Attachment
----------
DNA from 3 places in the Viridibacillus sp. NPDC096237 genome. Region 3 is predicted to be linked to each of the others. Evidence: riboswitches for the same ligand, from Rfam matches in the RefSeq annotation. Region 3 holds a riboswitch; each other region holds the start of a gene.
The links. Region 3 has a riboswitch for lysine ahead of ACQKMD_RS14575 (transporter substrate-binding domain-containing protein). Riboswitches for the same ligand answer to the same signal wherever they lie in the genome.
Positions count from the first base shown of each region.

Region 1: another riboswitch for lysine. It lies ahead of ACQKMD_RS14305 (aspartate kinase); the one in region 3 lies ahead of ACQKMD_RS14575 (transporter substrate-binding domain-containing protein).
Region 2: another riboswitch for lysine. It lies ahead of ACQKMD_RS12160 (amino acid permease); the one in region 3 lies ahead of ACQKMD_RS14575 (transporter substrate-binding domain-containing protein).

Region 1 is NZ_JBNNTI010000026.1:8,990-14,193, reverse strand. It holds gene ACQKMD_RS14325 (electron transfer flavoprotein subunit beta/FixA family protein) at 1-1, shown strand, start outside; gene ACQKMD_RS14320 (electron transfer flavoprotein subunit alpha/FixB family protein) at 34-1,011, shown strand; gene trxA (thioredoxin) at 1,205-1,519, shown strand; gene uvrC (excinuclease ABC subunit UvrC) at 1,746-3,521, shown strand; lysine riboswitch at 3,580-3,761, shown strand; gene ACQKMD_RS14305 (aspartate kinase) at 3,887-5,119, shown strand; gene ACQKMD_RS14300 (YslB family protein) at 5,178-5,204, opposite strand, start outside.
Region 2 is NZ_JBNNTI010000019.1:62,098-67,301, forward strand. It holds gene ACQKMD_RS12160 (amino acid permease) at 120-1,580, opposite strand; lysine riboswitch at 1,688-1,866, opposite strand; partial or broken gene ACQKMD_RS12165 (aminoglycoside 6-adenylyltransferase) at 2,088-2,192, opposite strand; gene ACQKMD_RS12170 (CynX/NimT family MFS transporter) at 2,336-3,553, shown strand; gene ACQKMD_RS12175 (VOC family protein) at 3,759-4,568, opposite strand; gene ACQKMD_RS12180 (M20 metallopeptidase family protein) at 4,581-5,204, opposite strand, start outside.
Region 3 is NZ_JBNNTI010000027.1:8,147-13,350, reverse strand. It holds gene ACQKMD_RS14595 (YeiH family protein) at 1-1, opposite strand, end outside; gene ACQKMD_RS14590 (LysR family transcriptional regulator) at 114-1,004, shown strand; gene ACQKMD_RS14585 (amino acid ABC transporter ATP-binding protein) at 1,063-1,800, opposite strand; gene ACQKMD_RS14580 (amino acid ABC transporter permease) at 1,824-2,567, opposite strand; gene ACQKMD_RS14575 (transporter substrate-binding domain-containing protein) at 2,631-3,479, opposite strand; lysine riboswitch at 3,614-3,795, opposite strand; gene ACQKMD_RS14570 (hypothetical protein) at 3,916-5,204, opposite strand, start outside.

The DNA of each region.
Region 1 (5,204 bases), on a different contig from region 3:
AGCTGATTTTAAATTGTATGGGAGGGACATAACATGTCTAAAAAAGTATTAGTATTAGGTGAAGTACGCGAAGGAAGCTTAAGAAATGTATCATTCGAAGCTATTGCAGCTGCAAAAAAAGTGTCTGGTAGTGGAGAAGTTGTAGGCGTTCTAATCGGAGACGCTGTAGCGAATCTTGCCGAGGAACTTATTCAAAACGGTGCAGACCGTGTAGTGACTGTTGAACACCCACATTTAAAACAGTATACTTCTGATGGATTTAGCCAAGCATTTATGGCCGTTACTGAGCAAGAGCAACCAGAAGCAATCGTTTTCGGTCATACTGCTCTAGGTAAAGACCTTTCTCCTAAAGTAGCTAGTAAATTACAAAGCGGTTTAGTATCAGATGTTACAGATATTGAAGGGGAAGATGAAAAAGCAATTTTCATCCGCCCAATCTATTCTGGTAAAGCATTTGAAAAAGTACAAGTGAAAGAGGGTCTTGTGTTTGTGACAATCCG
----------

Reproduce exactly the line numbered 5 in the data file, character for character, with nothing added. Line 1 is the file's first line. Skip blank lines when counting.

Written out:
Region 2: another riboswitch for lysine. It lies ahead of ACQKMD_RS12160 (amino acid permease); the one in region 3 lies ahead of ACQKMD_RS14575 (transporter substrate-binding domain-containing protein).